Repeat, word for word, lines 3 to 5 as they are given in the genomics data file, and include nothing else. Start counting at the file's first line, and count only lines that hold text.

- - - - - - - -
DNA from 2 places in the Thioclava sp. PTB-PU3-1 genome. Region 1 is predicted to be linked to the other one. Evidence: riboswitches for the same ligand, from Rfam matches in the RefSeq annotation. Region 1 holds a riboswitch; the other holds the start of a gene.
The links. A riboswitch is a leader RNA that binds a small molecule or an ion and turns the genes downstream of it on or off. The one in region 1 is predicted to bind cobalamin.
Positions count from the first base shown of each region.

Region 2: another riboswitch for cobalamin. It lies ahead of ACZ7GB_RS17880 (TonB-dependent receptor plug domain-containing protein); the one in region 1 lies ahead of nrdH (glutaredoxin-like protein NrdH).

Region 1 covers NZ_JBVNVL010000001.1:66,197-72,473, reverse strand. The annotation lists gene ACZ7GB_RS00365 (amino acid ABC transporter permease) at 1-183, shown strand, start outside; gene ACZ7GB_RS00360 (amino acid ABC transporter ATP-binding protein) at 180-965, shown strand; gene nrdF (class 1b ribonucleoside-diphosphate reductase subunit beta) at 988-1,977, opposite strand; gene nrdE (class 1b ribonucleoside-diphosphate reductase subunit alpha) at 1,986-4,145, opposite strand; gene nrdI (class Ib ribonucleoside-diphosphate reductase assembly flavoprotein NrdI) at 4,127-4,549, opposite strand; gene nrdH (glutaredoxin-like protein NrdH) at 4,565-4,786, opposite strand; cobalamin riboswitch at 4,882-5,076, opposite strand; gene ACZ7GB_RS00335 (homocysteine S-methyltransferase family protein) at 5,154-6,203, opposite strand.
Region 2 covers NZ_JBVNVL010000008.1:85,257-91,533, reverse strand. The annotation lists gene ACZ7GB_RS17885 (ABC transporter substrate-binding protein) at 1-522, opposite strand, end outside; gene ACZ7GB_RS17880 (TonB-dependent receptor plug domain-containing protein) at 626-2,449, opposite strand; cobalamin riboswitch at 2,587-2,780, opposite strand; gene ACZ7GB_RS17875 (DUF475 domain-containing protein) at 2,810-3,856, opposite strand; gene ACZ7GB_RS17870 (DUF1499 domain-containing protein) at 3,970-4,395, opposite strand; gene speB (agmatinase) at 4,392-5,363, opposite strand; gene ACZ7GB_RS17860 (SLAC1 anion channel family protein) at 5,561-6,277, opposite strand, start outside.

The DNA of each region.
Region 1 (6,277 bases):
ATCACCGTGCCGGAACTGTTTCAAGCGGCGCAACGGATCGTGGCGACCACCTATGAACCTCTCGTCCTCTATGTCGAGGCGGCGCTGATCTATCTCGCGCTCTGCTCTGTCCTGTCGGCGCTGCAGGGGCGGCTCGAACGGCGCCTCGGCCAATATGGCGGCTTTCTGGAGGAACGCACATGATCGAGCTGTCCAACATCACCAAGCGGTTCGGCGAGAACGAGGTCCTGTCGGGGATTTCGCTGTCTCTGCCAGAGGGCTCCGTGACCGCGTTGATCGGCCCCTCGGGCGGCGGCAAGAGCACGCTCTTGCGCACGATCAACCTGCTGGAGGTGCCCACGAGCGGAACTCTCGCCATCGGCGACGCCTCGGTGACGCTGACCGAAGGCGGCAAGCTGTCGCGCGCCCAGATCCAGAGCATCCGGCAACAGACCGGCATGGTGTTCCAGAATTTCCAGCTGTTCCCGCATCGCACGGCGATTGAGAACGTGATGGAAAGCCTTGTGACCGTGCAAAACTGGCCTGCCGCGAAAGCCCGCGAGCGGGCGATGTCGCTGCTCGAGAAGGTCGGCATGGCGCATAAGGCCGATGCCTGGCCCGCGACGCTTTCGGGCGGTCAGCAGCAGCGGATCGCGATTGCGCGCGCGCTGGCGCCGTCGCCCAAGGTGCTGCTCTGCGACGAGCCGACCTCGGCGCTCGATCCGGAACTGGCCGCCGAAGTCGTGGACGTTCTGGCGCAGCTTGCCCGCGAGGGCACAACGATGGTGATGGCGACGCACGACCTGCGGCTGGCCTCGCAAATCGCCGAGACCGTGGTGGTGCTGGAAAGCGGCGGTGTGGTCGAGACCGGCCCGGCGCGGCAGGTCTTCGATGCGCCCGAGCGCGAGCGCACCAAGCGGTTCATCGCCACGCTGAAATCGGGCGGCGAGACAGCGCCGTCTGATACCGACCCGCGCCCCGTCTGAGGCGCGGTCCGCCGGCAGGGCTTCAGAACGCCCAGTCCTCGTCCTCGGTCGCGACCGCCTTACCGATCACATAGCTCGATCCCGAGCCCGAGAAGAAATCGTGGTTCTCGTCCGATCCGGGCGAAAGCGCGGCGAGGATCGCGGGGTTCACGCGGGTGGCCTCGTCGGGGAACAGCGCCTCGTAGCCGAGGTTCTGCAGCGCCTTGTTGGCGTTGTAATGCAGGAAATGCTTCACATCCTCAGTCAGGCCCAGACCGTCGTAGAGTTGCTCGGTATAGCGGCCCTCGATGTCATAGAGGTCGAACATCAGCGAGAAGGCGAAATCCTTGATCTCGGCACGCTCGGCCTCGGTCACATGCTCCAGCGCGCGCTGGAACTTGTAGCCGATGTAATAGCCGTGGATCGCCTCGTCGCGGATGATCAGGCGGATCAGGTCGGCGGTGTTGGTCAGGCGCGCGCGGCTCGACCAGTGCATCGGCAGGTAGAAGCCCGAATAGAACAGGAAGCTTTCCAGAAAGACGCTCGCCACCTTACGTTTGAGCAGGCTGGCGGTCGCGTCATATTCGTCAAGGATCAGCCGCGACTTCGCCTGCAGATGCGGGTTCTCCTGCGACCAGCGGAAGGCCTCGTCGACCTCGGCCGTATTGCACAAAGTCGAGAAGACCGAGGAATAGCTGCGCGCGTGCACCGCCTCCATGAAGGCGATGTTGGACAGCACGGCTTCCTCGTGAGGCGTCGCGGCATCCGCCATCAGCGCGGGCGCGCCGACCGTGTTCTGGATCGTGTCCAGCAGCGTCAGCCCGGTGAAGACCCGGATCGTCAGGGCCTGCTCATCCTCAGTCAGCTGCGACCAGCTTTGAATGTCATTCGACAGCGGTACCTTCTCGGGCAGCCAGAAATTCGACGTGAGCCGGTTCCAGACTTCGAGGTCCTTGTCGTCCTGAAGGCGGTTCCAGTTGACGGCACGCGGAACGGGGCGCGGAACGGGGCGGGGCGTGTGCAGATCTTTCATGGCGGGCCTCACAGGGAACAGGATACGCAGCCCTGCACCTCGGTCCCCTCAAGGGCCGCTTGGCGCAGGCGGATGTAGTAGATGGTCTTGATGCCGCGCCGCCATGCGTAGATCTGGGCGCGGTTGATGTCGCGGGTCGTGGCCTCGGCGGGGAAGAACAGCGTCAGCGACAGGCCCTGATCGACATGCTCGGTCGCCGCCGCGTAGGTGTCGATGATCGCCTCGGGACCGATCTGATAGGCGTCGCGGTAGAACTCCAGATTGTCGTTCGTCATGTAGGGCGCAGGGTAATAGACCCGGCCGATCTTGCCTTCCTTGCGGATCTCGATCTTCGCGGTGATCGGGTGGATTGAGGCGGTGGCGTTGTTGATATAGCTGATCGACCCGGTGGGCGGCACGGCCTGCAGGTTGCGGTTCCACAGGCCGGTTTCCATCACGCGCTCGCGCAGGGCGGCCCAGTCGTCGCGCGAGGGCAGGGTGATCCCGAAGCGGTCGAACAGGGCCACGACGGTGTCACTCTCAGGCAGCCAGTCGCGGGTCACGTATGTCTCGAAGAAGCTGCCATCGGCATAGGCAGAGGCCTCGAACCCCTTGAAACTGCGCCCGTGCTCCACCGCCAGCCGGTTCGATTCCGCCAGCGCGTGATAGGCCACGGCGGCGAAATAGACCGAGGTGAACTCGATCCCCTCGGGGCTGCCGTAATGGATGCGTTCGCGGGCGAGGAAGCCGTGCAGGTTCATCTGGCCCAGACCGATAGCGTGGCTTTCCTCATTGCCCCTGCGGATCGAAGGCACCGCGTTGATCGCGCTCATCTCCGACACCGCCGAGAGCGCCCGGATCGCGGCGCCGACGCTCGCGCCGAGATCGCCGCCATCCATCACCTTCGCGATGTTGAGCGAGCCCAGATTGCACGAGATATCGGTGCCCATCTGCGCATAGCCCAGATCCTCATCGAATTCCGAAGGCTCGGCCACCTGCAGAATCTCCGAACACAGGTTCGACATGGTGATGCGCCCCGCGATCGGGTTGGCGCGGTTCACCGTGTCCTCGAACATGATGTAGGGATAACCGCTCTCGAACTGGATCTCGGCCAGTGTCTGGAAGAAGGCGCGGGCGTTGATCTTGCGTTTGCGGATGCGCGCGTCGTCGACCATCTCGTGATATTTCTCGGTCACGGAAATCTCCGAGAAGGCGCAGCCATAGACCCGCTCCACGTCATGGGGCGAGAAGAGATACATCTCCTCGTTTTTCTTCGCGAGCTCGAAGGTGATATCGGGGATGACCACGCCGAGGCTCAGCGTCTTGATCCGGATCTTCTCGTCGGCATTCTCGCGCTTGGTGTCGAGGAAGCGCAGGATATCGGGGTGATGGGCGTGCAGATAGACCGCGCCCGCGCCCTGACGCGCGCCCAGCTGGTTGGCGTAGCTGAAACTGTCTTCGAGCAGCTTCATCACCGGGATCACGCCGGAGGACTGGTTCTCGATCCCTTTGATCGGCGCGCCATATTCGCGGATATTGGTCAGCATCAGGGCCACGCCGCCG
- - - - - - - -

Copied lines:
Positions count from the first base shown of each region.

Region 2: another riboswitch for cobalamin. It lies ahead of ACZ7GB_RS17880 (TonB-dependent receptor plug domain-containing protein); the one in region 1 lies ahead of nrdH (glutaredoxin-like protein NrdH).

Region 1 covers NZ_JBVNVL010000001.1:66,197-72,473, reverse strand. The annotation lists gene ACZ7GB_RS00365 (amino acid ABC transporter permease) at 1-183, shown strand, start outside; gene ACZ7GB_RS00360 (amino acid ABC transporter ATP-binding protein) at 180-965, shown strand; gene nrdF (class 1b ribonucleoside-diphosphate reductase subunit beta) at 988-1,977, opposite strand; gene nrdE (class 1b ribonucleoside-diphosphate reductase subunit alpha) at 1,986-4,145, opposite strand; gene nrdI (class Ib ribonucleoside-diphosphate reductase assembly flavoprotein NrdI) at 4,127-4,549, opposite strand; gene nrdH (glutaredoxin-like protein NrdH) at 4,565-4,786, opposite strand; cobalamin riboswitch at 4,882-5,076, opposite strand; gene ACZ7GB_RS00335 (homocysteine S-methyltransferase family protein) at 5,154-6,203, opposite strand.